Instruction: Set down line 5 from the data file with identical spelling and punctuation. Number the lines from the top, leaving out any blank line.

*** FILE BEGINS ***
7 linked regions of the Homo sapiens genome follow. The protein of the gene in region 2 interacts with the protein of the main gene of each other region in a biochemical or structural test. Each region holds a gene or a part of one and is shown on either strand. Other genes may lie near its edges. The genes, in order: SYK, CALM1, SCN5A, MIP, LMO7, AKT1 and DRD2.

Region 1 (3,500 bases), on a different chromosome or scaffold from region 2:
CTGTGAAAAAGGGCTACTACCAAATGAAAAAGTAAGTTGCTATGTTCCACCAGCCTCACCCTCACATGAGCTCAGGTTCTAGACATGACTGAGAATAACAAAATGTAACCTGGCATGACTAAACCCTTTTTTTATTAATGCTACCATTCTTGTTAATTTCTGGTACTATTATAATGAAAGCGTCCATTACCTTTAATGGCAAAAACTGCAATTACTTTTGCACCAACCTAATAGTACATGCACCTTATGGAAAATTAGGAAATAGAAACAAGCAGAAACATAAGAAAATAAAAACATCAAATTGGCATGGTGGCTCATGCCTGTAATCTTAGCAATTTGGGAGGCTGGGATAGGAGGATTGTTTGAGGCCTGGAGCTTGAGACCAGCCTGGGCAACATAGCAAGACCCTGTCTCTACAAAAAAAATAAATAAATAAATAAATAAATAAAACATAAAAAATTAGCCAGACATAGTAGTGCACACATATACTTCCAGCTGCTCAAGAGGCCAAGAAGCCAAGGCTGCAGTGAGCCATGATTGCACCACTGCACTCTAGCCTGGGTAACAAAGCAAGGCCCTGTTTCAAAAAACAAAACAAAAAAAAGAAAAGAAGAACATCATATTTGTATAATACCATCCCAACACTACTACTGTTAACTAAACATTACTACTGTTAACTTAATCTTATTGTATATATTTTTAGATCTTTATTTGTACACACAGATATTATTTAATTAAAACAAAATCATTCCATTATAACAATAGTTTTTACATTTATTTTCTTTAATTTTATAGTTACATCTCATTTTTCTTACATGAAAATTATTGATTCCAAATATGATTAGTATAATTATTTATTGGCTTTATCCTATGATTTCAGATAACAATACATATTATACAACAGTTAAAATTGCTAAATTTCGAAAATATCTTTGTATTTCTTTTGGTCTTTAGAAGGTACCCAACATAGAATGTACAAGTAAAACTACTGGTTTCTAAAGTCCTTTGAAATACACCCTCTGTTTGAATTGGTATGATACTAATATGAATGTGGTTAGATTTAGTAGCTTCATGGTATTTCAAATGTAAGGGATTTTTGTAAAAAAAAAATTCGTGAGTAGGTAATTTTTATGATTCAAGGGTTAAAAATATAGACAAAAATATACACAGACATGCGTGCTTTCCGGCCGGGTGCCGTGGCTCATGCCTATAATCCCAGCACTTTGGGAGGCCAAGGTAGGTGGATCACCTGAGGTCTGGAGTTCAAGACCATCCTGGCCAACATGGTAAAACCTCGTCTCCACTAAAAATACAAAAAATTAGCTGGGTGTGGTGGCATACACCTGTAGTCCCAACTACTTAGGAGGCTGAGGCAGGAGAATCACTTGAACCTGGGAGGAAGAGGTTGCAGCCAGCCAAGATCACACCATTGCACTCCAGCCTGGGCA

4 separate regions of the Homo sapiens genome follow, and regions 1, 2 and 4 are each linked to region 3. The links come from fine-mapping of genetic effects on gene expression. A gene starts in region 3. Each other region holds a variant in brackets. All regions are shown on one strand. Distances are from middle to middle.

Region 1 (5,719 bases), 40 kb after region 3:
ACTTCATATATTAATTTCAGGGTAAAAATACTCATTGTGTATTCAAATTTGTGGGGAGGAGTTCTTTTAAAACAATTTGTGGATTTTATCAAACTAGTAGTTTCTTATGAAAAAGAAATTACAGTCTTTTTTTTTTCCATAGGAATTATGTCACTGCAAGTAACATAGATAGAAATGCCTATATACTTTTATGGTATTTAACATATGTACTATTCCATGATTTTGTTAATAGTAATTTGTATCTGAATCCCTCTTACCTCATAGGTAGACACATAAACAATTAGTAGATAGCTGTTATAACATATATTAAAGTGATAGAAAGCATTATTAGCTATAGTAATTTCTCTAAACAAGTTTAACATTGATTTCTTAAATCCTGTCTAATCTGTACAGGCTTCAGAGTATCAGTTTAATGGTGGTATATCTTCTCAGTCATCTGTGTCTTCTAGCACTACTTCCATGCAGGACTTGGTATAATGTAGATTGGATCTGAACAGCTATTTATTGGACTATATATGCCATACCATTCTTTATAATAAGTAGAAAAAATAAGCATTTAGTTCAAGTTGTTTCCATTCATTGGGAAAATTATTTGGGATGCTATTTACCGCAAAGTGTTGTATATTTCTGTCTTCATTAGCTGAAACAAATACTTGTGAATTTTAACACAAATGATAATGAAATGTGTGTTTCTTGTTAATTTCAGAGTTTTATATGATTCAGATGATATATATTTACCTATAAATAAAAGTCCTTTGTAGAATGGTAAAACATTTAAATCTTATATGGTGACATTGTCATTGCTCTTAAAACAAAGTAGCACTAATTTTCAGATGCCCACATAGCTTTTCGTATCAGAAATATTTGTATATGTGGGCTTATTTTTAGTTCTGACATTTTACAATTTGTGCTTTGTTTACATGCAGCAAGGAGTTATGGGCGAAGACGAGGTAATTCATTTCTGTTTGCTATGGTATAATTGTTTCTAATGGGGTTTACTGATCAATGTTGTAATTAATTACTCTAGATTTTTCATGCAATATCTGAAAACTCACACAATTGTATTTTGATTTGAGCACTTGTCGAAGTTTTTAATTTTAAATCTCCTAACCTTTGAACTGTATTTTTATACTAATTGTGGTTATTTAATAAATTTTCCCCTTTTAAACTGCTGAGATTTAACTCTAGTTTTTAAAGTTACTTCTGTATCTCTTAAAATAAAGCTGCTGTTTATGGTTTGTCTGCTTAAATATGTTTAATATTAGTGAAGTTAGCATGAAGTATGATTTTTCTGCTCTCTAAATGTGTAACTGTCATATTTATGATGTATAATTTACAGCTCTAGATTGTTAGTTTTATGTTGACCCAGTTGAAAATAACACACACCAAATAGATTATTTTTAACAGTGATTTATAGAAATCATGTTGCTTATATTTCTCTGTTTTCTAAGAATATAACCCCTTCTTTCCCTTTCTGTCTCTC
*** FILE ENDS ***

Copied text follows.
Region 1 (5,719 bases), 40 kb after region 3: